There will also be smaller e-books in digital media. Some will contain duplicates of book chapters, others are new stories that are already written. Some will be sold in bookstores others will be available through www.smashwords.com. The only place which will list all Jack information will be on my website. Please, if you question that you may have read other works, refer to the chapter headings in the table of contents for Jack the Dog: And His Boy (which is free) at the preview section. See what is a duplication of what you have read and what is new to you, if you are in doubt. Some may like to "hear" them all over again and see the new formats.
The start of video segments are on the Internet, but will need to be searched out on our website. I believe that there will be some refreshing segments that answer questions and encourage sound relationships with pets and people. See: http://www.JacktheDog.us.
In the future it is conceivable that on occasion the website may be down. A Facebook page (JacktheDog), as well as other locations with similar search friendly titles, will be maintained, and will also be a place for contact should sites be temporarily unusable. My expectation is that these works may be around much longer than some of the newer websites that may come and go, so we will make plans to continue into the unseen future as best we can.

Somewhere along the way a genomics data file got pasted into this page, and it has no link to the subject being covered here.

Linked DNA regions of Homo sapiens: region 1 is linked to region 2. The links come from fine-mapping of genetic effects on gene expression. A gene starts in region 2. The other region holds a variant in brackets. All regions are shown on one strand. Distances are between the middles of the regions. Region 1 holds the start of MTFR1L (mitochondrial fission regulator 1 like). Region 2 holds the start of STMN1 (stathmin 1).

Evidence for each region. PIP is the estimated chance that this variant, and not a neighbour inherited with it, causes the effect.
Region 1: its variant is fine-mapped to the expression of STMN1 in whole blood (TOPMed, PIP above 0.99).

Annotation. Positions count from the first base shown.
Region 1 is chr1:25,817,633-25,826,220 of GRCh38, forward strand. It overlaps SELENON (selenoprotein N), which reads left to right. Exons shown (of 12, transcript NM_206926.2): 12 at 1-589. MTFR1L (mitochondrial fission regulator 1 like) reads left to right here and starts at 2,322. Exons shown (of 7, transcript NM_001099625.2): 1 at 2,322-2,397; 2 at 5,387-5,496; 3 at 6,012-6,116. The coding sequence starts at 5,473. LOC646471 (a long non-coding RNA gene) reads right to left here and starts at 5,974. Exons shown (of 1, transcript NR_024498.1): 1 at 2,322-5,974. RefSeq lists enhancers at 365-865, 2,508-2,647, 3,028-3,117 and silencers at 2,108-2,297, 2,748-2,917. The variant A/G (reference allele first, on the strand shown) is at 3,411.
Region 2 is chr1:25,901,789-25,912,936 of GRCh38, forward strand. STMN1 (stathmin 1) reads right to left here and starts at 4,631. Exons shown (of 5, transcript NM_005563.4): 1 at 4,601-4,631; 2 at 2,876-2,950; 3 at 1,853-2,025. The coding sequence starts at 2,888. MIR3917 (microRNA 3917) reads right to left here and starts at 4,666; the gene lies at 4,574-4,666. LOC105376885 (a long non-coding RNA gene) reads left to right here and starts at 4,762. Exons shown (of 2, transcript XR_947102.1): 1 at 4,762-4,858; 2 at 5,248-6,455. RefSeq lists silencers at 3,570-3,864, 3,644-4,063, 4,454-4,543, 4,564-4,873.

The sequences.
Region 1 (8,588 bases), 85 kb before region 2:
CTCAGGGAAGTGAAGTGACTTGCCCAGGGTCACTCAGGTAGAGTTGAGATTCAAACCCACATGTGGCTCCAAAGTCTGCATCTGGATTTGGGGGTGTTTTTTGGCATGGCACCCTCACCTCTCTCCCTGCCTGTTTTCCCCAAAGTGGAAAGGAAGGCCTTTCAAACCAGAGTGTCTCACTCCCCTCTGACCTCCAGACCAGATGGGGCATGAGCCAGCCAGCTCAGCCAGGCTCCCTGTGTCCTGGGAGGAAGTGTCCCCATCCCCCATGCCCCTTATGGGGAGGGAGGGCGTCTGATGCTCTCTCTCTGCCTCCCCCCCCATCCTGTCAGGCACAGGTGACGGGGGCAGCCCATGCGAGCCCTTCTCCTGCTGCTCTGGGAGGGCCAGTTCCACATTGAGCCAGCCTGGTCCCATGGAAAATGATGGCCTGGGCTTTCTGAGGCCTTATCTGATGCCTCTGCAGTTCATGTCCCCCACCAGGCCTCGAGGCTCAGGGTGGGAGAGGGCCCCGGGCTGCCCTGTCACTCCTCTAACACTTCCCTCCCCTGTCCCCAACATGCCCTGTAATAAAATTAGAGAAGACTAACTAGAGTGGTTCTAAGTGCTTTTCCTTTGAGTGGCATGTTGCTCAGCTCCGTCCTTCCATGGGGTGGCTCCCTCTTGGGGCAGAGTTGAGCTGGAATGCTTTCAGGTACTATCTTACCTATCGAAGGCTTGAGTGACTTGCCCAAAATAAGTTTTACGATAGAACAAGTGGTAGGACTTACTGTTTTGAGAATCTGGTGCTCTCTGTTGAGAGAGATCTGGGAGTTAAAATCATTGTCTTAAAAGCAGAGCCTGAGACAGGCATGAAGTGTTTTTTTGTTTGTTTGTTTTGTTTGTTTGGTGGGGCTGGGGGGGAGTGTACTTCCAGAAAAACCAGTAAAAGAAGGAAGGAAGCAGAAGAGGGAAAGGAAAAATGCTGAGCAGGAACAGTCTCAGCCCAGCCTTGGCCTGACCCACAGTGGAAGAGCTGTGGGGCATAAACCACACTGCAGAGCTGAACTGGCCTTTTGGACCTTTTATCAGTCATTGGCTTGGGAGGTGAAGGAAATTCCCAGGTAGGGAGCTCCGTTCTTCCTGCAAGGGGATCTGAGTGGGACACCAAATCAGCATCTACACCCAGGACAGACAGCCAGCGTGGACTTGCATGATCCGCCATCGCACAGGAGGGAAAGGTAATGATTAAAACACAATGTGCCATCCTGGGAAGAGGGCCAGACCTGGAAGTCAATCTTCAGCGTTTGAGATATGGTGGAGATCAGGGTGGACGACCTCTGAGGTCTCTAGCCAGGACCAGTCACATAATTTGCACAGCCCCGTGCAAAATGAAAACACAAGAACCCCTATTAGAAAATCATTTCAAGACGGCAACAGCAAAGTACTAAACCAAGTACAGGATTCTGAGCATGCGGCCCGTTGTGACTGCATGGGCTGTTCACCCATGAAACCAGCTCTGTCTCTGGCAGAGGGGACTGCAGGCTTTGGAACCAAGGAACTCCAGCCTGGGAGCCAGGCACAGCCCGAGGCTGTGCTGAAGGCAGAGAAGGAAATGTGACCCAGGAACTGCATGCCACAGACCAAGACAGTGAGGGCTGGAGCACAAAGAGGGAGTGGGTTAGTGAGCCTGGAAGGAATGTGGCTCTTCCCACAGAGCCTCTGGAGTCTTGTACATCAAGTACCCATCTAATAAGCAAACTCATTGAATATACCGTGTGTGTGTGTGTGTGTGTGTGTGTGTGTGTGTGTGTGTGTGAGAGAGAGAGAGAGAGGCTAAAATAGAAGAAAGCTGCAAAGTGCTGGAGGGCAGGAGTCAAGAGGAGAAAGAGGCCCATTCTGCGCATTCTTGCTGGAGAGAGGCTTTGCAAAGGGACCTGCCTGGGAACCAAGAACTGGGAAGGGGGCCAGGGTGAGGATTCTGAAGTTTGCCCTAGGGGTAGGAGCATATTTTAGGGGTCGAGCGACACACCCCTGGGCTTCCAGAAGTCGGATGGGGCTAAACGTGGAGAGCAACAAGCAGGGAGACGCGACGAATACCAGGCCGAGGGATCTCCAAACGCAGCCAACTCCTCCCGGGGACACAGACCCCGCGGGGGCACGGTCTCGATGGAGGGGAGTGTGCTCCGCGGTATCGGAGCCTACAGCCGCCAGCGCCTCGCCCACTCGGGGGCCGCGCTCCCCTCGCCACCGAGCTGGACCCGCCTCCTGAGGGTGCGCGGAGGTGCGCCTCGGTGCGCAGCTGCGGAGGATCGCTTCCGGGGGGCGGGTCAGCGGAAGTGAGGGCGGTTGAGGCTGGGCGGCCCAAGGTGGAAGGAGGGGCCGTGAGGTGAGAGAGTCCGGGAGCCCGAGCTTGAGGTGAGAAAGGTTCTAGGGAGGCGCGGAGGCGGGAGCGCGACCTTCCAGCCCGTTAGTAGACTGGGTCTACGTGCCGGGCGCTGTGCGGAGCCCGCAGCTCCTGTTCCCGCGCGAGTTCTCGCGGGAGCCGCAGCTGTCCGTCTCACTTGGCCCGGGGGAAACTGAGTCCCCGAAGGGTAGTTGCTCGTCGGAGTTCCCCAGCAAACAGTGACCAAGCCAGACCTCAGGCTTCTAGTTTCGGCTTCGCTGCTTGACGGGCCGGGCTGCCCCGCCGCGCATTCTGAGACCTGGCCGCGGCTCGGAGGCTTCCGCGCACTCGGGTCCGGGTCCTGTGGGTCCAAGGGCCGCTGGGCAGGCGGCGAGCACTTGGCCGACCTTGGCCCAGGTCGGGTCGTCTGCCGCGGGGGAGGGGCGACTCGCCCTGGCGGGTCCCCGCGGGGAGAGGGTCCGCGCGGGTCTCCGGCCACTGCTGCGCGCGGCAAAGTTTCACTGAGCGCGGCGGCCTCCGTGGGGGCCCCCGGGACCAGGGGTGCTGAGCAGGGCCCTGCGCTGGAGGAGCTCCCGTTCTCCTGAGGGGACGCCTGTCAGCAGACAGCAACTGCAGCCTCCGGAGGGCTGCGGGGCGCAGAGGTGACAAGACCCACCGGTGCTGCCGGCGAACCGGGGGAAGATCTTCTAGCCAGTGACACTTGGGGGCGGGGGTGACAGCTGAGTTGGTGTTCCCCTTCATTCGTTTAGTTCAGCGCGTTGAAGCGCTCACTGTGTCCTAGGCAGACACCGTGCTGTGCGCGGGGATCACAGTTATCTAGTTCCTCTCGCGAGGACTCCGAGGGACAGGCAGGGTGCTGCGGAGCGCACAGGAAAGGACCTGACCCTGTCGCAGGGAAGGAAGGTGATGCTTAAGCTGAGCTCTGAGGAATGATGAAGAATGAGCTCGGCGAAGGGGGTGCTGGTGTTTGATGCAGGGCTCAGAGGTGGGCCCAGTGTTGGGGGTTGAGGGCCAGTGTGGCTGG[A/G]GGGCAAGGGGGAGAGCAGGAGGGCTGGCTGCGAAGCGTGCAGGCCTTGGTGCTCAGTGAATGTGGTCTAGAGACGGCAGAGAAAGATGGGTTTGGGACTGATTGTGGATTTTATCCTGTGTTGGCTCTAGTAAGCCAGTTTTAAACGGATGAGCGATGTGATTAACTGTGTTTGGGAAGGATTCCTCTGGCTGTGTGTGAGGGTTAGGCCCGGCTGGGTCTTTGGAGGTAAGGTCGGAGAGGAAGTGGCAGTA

Other Works

Jack the Dog: And His Boy
Jack the Dog: Will I See You There? About pets, animals and people who love them. Will we see them again after this life? On what basis are these questions answered? Answers from the foundations of the American perspective will conclusively reply to the question: "Are there animals in heaven?"
Jack the Dog: And His Friends: "When Pigs Fly," "Raccoon, the Wild Friend," and other quaint recollections from country life.
Jack the Dog: Conversations on the Other Side
Jack the Dog: And His Boy-Discussion Guide
Brian's Search is an amazing turn of human events that will be available in another volume. Unwittingly Brian laid a foundation that gave me the unique ending of this story about Jack. As much as Brian and I debated; it was not his argument that persuaded me, it was the awesome set of events in his life. I saw this with my very own eyes; there is no skirting around the facts. Brian's life would show me that there is most definitely and unequivocally much more to reality than the physical dimension. Brian's larger story does not fit with the tenor of this book. There is too much to explain about a character that is not really a big part of Jack's life. The tone must also be much different; it is a rather frightening and dark story about my doctor friend who is at the very edge.
If you have purchased any Jack the Dog stories I will send Brian's Story to you for free, you need only visit the website to obtain it digitally. The story will be out in other locations, but it will be available at no cost on the site as long as I can manage to maintain the site. The only thing I will ask of you is an E-mail address, and a statement that you have purchased the book. See: http://JacktheDog.us/
Jack the Dog: Poems and Pictures
Other works have already been recorded or written. They will appear publicly based on feedback and interaction.
Watch for individual chapter books for young readers and listeners, based on segments of these books.